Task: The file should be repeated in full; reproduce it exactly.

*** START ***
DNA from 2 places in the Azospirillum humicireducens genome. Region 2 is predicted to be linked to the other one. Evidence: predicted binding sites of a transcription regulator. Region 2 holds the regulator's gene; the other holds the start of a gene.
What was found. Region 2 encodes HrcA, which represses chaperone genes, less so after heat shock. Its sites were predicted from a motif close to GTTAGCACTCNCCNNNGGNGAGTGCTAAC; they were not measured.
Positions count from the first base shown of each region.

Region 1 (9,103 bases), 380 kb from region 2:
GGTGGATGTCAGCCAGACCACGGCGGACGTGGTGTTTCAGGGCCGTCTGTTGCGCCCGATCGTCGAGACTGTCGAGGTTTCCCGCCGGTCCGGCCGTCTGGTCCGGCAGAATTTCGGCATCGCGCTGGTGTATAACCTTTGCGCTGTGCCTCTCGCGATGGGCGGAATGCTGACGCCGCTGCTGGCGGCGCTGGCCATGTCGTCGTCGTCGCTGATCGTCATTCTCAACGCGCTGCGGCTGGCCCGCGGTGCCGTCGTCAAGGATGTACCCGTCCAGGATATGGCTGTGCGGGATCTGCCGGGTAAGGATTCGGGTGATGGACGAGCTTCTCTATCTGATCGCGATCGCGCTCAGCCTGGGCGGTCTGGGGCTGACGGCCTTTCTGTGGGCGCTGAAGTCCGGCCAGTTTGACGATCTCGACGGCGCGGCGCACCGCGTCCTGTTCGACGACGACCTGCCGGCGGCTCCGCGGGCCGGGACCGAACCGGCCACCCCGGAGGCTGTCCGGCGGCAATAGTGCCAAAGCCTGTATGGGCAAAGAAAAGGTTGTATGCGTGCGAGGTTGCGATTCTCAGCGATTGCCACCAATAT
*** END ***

DNA from 2 places in the Azospirillum humicireducens genome. Region 2 is predicted to be linked to the other one. Evidence: predicted binding sites of a transcription regulator. Region 2 holds the regulator's gene; the other holds the start of a gene.
What was found. Region 2 encodes HrcA, which represses chaperone genes, less so after heat shock. Its sites were predicted from a motif close to GTTAGCACTCNCCNNNGGNGAGTGCTAAC; they were not measured.
Positions count from the first base shown of each region.

Region 1 (9,103 bases), 380 kb from region 2:
GGTGGATGTCAGCCAGACCACGGCGGACGTGGTGTTTCAGGGCCGTCTGTTGCGCCCGATCGTCGAGACTGTCGAGGTTTCCCGCCGGTCCGGCCGTCTGGTCCGGCAGAATTTCGGCATCGCGCTGGTGTATAACCTTTGCGCTGTGCCTCTCGCGATGGGCGGAATGCTGACGCCGCTGCTGGCGGCGCTGGCCATGTCGTCGTCGTCGCTGATCGTCATTCTCAACGCGCTGCGGCTGGCCCGCGGTGCCGTCGTCAAGGATGTACCCGTCCAGGATATGGCTGTGCGGGATCTGCCGGGTAAGGATTCGGGTGATGGACGAGCTTCTCTATCTGATCGCGATCGCGCTCAGCCTGGGCGGTCTGGGGCTGACGGCCTTTCTGTGGGCGCTGAAGTCCGGCCAGTTTGACGATCTCGACGGCGCGGCGCACCGCGTCCTGTTCGACGACGACCTGCCGGCGGCTCCGCGGGCCGGGACCGAACCGGCCACCCCGGAGGCTGTCCGGCGGCAATAGTGCCAAAGCCTGTATGGGCAAAGAAAAGGTTGTATGCGTGCGAGGTTGCGATTCTCAGCGATTGCCACCAATAT